Every person has motivators and a timetable. There are various reasons why a person will stay or go, and the same goes for partners. Some we can control, some we cannot. This is part of the gig.

Digital agency interviewing tips to live by

I started this article with only this in mind. We’ve done our share of interviews, and 90% do not make it to the second consideration. Use these tips, no matter where you interview, to keep you closer to a new gig and, more importantly, place you in your new employer’s asset column.

Here are our digital agency interviewing tips

  • Are you qualified to get an interview? Did you overstate your qualifications? If you did and made it to the interview, be ready to have them discussed and challenged. The last thing we both want to do is waste each other’s time. Do you have grit? Now is the time to do your presentation and show why investing in you will quickly move you to the asset column.
  • Show up early. Take the time to scope the location out. Do you need to be mindful of traffic for that time of day? Do they have parking, or do you need to pay a lot or bring quarters? Can you locate them on Google Maps?
  • Be presentable. Be appropriately dressed and, most importantly, be confident. Do you need a suit? I don’t know, but for us, you don’t. We want personalities and people to be trendy and comfortable.
  • Be prepared. Got a resume? Ready with a laptop with your portfolio? Is the URL correct? Do all the scripts, portfolios, or presentations load correctly on Chrome or a mobile device? Need to take notes? Have a pen?
  • Nervous? Say so, start small talk, and get comfortable. We get it: interviewing can be daunting, and we want to meet the real you. It’s an interview, not an interrogation.
  • Know about the company. We will ask you about who we are, your thoughts, and how we could improve things. If you are interviewing for a web developer position and the website has errors (all do), then you should kindly point them out. Suggest what you’d do better and why. Does our social suck or copy lack flair? Tell us. If you come in to be a part of the PA team, make us believe you are ready to buy into who we are. If not, you’ll obviously want a paycheck, and you can get that on contract somewhere else.
  • Come with the questions. Get creative and make them relevant. It’s ok to ask where you’ll be working or what a day for you could look like. Get into details and make us think you are interviewing us too. You come as an asset, and we should be so lucky to have you consider PA for your new home away from home.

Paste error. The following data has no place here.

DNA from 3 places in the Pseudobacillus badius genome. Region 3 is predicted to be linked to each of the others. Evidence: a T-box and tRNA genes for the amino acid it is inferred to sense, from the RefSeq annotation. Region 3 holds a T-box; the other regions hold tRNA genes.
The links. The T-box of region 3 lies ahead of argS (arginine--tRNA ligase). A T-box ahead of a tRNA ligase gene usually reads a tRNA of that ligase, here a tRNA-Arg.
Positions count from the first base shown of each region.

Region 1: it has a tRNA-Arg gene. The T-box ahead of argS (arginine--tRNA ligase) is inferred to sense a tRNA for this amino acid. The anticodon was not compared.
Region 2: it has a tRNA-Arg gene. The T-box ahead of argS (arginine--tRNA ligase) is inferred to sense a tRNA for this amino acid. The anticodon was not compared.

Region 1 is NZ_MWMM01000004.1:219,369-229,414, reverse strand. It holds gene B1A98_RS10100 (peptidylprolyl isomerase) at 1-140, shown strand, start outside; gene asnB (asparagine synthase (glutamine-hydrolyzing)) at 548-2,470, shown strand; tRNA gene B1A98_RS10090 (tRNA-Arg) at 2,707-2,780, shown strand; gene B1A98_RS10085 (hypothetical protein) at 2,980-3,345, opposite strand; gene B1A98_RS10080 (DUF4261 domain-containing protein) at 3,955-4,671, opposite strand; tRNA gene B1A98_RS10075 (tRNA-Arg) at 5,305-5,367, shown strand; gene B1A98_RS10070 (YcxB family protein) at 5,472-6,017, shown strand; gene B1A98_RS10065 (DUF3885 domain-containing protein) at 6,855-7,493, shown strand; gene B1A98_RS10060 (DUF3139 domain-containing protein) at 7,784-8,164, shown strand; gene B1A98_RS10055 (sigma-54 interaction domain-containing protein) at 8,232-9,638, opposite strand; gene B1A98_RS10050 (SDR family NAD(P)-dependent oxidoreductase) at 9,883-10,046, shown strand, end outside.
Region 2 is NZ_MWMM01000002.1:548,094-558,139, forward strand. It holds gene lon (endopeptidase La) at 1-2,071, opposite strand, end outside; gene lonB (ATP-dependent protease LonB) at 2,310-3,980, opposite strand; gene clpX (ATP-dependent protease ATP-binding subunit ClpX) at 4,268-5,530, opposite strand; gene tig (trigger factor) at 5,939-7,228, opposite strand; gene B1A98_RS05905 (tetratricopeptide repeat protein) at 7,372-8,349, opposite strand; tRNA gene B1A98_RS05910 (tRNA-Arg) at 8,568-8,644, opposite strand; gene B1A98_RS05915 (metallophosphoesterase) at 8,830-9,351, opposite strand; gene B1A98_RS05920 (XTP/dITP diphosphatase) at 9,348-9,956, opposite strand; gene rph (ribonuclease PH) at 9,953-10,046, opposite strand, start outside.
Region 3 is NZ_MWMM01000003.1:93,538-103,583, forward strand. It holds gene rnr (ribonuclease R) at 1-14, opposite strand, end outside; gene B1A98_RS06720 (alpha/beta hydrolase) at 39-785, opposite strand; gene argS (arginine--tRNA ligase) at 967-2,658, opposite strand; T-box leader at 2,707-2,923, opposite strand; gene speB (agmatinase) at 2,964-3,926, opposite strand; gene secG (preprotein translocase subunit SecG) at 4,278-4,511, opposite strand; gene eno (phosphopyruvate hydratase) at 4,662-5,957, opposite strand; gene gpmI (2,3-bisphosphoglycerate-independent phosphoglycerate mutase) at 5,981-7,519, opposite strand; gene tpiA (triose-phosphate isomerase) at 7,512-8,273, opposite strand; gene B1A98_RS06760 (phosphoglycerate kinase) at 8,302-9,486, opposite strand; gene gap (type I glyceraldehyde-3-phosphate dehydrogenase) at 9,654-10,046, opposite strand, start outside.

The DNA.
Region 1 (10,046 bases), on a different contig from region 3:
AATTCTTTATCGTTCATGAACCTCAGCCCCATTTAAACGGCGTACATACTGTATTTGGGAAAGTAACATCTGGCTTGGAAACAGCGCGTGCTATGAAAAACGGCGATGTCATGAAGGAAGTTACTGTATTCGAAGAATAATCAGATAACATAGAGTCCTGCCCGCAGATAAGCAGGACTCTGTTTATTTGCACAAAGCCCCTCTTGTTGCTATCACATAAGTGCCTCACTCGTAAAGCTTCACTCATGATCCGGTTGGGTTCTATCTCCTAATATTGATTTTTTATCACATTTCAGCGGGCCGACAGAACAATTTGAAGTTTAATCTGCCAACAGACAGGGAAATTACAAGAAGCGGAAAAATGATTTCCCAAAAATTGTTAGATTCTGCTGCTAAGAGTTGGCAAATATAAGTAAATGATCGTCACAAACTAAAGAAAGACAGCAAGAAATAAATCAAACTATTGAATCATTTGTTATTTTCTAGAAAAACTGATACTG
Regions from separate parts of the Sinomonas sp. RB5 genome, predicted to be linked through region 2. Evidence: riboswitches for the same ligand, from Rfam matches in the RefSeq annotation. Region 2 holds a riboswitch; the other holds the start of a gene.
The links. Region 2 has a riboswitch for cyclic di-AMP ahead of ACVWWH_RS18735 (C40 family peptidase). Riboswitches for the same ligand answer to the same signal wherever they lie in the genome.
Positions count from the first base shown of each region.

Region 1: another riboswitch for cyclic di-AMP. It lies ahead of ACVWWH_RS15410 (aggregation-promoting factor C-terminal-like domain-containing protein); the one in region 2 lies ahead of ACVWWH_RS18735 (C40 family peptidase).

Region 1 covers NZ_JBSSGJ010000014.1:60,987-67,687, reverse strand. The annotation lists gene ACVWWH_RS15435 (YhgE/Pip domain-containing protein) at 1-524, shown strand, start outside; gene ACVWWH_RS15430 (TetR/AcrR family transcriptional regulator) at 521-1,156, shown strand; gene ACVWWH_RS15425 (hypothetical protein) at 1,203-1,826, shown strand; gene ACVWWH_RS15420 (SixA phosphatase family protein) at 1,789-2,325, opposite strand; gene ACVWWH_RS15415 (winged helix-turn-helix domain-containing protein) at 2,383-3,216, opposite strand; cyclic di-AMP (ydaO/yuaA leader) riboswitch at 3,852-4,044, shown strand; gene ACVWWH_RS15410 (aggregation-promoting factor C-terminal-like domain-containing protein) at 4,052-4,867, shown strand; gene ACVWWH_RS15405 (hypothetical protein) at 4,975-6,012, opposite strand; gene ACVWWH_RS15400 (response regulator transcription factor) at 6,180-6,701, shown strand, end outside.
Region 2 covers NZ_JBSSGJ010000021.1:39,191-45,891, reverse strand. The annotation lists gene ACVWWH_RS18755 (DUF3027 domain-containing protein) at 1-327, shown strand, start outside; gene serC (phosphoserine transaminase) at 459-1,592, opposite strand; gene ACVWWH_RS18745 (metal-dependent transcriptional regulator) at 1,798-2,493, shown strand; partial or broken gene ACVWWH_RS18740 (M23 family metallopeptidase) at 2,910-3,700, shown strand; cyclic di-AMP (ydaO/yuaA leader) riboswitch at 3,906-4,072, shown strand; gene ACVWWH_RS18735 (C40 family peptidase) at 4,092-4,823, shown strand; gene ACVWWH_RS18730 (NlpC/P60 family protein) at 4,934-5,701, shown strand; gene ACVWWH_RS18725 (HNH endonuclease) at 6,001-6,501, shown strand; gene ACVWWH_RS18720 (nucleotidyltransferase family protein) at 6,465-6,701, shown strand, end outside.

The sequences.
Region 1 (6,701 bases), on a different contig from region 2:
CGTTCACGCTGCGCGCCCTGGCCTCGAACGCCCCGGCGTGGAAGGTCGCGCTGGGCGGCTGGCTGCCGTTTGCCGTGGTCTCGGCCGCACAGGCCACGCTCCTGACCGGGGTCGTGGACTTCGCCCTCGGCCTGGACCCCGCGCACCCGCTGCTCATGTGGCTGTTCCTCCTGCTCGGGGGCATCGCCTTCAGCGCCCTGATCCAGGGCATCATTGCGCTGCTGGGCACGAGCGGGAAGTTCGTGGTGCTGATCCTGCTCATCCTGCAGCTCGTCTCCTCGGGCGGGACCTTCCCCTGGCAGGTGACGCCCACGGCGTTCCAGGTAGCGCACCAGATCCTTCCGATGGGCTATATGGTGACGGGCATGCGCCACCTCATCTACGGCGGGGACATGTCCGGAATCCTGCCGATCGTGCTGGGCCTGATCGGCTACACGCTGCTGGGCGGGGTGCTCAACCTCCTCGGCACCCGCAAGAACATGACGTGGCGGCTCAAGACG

• Certifications & degrees. They are meaningless to many, but we want to hear about them. What have you learned, and since, have you put it into practice? If you achieved 4 Google partner certifications, we’d want to know about the campaigns you managed. If you are savvy at social media, we’ll want to hear about the strategy, how you executed the campaign, made changes based on metrics, and the resulting CPA/KPIs. Did you cut up a WP site from 8 different PSD files and hand-coded them all? The site had to be custom-integrated with third-party APIs, and you did this with how many people? That is exciting and cool stuff- let’s discuss it!  Everyone has a variety of experiences, and we want to see how you tackled the opportunities presented to you.
  • SEO or digital? Expect to talk about what you know. Campaigns executed, results. Late news on platforms. What is the significance of Panda and Penguin? Which came first, and how did they shape our industry? History is important in how it paved the landscape we play today. Just starting? Be prepared to answer entry-level digital marketing interview questions.

If you made it past the interview and liked what you experienced, send a personalized email or handwritten note to the people you met. Don’t do a template- make it from you, relative to your experience, and ask about the next steps. Think about how you could stand out and do it.

If you made it this far, you may be convinced to give us a shot. We always seek talented, like-minded creatives to join the PA family. Maybe you needed some tips or another perspective on working in an agency. It’s not for everyone, but if you like to be challenged, collaborate with people, and enjoy the challenges any business can bring to the online landscape, then maybe a digital agency position is right for you!

Join us in brightening your digital future